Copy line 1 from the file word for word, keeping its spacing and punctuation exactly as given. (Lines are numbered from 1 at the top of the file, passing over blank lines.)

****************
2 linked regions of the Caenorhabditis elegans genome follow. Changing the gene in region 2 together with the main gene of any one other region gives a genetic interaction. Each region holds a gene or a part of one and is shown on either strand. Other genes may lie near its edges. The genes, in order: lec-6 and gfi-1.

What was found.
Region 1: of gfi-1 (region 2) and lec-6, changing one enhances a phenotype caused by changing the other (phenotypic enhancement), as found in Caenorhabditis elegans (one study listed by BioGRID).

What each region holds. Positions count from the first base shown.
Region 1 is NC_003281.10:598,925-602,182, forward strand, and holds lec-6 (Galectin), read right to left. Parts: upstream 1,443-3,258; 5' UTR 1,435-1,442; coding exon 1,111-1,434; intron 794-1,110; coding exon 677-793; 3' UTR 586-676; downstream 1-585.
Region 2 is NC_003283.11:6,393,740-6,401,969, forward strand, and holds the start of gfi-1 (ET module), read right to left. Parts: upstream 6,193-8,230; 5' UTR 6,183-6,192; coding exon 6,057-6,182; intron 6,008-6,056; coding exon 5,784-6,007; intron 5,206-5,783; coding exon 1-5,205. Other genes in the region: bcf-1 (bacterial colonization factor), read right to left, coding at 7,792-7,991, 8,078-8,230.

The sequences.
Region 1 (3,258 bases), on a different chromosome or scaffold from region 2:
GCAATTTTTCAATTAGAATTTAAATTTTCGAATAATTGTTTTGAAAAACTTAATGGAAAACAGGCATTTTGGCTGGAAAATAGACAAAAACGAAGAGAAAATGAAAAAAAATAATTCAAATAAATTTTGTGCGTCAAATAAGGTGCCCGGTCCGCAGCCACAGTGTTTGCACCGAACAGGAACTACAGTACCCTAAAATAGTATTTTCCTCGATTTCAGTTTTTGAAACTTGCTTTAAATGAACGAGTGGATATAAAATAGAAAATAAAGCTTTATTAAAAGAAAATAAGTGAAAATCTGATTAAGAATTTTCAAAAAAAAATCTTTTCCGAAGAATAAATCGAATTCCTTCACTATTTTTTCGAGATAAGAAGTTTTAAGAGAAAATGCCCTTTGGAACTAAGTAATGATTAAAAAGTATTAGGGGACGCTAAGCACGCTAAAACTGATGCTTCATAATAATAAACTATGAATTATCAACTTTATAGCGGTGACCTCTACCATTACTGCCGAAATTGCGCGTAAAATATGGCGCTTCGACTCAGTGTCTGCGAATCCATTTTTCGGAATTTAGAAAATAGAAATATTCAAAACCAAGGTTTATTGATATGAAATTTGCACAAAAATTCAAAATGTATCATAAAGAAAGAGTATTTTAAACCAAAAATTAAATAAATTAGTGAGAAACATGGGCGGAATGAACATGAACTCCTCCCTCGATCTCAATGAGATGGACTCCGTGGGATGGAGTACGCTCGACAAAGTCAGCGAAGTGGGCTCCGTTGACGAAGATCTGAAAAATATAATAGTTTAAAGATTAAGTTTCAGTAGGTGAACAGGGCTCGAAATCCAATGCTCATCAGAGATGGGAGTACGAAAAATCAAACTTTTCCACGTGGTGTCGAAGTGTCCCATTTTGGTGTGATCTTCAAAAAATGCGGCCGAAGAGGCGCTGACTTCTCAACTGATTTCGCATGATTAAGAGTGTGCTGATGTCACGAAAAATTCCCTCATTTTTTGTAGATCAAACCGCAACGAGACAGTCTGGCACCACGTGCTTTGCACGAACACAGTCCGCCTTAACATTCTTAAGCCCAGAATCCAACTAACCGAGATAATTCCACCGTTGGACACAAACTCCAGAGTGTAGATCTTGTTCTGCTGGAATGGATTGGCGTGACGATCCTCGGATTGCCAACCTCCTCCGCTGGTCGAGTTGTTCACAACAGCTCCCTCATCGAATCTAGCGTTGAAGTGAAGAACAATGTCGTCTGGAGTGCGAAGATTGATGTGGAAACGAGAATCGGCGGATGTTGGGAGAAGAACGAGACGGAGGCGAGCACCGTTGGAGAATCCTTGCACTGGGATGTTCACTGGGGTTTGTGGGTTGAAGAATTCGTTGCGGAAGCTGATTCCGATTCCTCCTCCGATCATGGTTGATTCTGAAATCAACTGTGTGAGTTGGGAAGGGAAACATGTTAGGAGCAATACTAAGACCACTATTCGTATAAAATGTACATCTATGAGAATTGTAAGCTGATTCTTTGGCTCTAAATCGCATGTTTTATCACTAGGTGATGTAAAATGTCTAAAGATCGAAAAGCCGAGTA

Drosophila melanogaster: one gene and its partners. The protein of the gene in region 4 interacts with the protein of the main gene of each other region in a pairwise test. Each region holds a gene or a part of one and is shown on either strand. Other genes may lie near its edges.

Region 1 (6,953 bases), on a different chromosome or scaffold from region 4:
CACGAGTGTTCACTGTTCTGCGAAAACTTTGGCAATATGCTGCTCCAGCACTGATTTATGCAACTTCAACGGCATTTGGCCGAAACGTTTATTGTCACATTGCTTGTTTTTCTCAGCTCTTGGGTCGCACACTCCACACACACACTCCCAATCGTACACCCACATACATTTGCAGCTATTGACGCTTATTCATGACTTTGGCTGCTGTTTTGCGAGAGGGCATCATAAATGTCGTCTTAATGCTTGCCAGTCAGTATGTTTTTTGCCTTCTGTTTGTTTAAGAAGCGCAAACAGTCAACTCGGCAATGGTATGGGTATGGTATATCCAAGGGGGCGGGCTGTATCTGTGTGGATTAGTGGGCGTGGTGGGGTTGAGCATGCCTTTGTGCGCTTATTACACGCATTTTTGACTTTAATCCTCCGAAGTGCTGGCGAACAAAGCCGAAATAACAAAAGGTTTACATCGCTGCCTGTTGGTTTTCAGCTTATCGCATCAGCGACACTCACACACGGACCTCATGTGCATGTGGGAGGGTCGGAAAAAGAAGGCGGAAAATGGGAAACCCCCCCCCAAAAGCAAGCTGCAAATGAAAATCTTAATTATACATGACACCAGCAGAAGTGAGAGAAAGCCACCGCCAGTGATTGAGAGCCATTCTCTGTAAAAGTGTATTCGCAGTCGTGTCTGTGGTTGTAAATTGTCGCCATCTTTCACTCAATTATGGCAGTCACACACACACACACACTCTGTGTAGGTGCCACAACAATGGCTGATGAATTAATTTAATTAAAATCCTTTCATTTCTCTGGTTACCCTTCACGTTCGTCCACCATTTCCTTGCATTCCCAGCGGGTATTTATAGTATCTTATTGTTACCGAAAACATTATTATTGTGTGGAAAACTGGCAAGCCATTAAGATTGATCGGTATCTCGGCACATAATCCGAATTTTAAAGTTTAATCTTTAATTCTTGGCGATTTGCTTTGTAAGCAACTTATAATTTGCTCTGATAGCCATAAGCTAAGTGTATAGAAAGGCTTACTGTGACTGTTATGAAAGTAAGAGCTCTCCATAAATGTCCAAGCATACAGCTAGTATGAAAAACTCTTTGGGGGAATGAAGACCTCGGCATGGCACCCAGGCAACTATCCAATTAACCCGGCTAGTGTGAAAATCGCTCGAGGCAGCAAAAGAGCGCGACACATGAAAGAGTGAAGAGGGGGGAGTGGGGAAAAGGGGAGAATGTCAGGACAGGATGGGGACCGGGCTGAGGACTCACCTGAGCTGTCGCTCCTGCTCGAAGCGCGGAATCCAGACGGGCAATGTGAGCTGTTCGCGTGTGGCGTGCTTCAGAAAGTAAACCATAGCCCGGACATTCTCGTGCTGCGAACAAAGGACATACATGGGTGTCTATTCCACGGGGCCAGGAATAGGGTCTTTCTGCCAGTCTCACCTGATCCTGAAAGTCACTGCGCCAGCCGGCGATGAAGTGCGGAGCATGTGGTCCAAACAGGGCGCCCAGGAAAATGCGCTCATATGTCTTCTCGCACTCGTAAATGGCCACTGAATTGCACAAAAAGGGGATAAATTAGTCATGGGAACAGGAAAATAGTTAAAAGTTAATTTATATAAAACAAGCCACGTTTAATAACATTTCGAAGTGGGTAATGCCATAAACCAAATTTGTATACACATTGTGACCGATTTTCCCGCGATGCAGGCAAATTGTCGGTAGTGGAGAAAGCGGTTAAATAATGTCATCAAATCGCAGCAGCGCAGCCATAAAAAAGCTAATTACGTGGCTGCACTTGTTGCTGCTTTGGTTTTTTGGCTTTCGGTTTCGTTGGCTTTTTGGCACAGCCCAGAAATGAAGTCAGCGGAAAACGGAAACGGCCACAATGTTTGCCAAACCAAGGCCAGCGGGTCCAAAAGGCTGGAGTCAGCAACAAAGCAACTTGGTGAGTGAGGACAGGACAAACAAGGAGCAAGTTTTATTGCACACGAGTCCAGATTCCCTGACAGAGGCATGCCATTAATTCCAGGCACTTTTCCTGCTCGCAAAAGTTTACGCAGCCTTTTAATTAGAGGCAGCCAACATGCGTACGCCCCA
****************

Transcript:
2 linked regions of the Caenorhabditis elegans genome follow. Changing the gene in region 2 together with the main gene of any one other region gives a genetic interaction. Each region holds a gene or a part of one and is shown on either strand. Other genes may lie near its edges. The genes, in order: lec-6 and gfi-1.